Imagine your Future-Self: Context Matters

 For me context is the key; from that comes the understanding of everything.

-Kenneth Noland

Context Matters:

The dictionary defines Context as; the set of circumstances or facts that surround a particular event or situation.

A man was driving up a steep and narrow mountain road. A woman was driving down the same road. As they passed each other, the woman leaned out the window and yelled, “PIG!” The man immediately leaned out his window and replied, “BITCH!” They continue on their way and as the man rounded the next corner, he crashes into a pig in the middle of the road.

The unfortunate encounter with the pig could have been avoided—provided he knew the context of the woman’s warning…

I’ve employed this old story to make a point about the importance of context in human affairs. And the concept is easily applied to aging in place.

Aging in Place is Contextual

Much of the aging-in-place talk focuses on the physical or built environment, and for good reason. Obstacles to staying home are often environment-caused and it’s the obvious point of entry.

Put a handrail on the stairs, get a raised toilet, and remodel a bathroom to accommodate a wheelchair…These are physical changes that can be marked off a check list and seen as making tangible progress. Important as these accommodations are to the changing physical needs of the aging home owner, if not done in a larger context of support, aging in place is unlikely to be successful.

I’m reminded by Meda Ling about the economic and social aspects of true “sustainability” (and the humane quality of life factor) when designing for an aging population.

She notes:

…And of even greater importance to this line of thought: no matter how well an individual home may accommodate and adapt to the changing physical needs of a homeowner over time, if it does not encourage social interaction or a sense of ‘belonging’ to a supportive community- whether intentional or serendipitous – ‘aging in place’ is unlikely to be an option. One must ALWAYS consider the context of a home within the greater environs of a neighborhood or community. Are the homes sited in such a way that people are encouraged to interact and know their neighbors? How does location of a home or development relate to the greater community and access to transit options, shopping, health care, entertainment and passive and active recreation such that it encourages a healthy lifestyle? How does the home and the neighborhood relate to the environment – does it make sense in terms of land use, water and air quality objectives of sustainability?I have strong reservations about the concept of ‘aging in place’ as a sustainable model for a humane quality of life. From the perspective of a site architect, I consistently find myself reminding my professional colleagues to step back and see the forest for the ‘kitchen cabinet’ selection — and ask that we consider the quality of LIFE (QOL) as the guiding principle of how we design, how we use the land, how we build. Rather than designing/building for ‘aging in place’, please consider designing/building for ‘LIVING in COMMUNITY.’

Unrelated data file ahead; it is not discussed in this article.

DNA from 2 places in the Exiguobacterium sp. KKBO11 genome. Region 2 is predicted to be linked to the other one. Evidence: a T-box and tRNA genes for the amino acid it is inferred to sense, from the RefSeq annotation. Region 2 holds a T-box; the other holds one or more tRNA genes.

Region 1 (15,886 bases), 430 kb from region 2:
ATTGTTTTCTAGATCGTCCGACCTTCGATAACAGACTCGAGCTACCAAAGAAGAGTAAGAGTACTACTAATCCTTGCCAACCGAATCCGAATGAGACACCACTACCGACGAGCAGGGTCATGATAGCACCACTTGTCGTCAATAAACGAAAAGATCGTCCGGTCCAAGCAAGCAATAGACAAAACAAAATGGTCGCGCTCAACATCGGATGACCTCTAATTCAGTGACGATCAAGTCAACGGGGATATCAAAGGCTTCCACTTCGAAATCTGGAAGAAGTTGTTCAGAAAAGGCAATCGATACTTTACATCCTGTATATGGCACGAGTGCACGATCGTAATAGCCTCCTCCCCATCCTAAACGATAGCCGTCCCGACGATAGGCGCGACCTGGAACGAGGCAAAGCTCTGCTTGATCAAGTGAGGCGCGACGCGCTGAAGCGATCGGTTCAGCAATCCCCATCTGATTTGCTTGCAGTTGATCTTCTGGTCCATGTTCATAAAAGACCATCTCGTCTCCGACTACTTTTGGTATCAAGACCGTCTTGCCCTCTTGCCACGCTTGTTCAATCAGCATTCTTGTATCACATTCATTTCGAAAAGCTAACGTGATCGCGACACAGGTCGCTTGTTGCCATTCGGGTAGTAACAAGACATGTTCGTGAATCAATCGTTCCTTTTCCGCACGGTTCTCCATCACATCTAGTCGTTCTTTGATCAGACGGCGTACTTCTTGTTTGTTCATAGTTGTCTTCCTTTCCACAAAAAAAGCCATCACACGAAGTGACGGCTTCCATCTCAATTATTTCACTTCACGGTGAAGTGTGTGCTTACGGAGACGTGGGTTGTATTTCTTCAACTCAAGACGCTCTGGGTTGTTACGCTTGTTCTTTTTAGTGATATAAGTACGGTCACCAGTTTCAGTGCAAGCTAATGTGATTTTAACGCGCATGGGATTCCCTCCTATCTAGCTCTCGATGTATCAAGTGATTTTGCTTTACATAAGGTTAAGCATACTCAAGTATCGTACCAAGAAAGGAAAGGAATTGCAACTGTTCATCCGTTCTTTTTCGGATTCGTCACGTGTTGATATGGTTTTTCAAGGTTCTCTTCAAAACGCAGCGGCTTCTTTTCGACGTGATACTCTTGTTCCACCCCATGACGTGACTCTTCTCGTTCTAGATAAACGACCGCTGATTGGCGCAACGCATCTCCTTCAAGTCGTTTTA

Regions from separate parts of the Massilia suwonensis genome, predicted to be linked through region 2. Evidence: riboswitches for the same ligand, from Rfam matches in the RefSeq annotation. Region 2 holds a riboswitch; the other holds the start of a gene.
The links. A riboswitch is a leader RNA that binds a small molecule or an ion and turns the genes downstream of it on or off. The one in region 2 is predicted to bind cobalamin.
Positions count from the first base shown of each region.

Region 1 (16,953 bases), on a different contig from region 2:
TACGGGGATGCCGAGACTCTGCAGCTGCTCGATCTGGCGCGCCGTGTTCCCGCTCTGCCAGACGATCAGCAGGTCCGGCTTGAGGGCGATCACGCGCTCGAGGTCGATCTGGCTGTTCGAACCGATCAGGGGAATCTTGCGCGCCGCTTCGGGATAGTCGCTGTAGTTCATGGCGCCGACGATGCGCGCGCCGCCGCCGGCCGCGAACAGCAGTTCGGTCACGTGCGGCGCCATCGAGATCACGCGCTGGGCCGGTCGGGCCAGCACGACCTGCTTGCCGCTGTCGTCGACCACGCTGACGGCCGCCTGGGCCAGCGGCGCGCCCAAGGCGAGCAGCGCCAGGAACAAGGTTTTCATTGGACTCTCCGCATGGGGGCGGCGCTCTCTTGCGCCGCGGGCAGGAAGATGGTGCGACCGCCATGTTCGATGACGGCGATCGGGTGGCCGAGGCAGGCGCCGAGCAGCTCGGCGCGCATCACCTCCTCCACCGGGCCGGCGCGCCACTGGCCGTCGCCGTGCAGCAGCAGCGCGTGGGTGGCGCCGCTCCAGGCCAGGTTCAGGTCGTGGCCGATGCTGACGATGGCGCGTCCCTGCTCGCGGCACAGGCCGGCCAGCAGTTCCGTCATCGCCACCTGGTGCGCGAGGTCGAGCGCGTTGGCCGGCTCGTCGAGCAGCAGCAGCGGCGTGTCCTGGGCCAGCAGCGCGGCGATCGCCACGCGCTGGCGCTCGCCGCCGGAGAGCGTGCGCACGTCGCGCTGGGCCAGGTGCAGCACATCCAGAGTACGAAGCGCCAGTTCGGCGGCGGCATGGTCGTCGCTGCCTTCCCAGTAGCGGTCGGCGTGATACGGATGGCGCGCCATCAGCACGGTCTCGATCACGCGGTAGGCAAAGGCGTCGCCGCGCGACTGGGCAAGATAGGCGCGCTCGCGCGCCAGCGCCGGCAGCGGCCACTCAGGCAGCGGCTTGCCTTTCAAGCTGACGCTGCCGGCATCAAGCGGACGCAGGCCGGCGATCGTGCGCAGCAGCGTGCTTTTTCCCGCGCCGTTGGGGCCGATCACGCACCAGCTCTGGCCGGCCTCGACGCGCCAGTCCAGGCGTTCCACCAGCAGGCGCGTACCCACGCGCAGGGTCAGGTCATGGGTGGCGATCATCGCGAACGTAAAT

Her request is a systems thinking approach. When planning for Aging in place the key understanding must be that it happens within a larger system of community and the goal is an increased quality of life for everyone; now and in the future.

Failure to consider the contextual elements of aging in place and narrowly focusing on remodeling as the solution is flirting with disaster. Building with beautiful Universal Design in isolation is lipstick-on-a-pig…Look out ahead!

Aging in Community 

Ling’s request is a “systems thinking” approach, so when planning a housing future, we must always remember that is happens within a larger system of community. The goal is to increase the Quality  of Life for EVERYONE now—>and in the future…An “Accessibility Legacy.”

A Key concept here is that AGING is not just about Old People. Rather, aging is a pattern of change throughout the entire life-span. So, when designing for children, older adults, and those with “disabilities” (temporary or permanent), don’t think of separate groups of users–but a spectrum of human-environment interaction. Something I call “Inclusive Design.”

CROSS ROADS: Gerontopia vs. Dystopia

So many of our communities around the country are at a cross roads. We can go either way; towards a GERONTOPIA of a new dawn of positive aging–or a DYSTOPIA of a gray dawn and aging crisis. Let’s unpack the DYSTOPIAN future elements first and see what could threaten many of our aging communities. These will be characterized as “PIGS” in road of our future selves.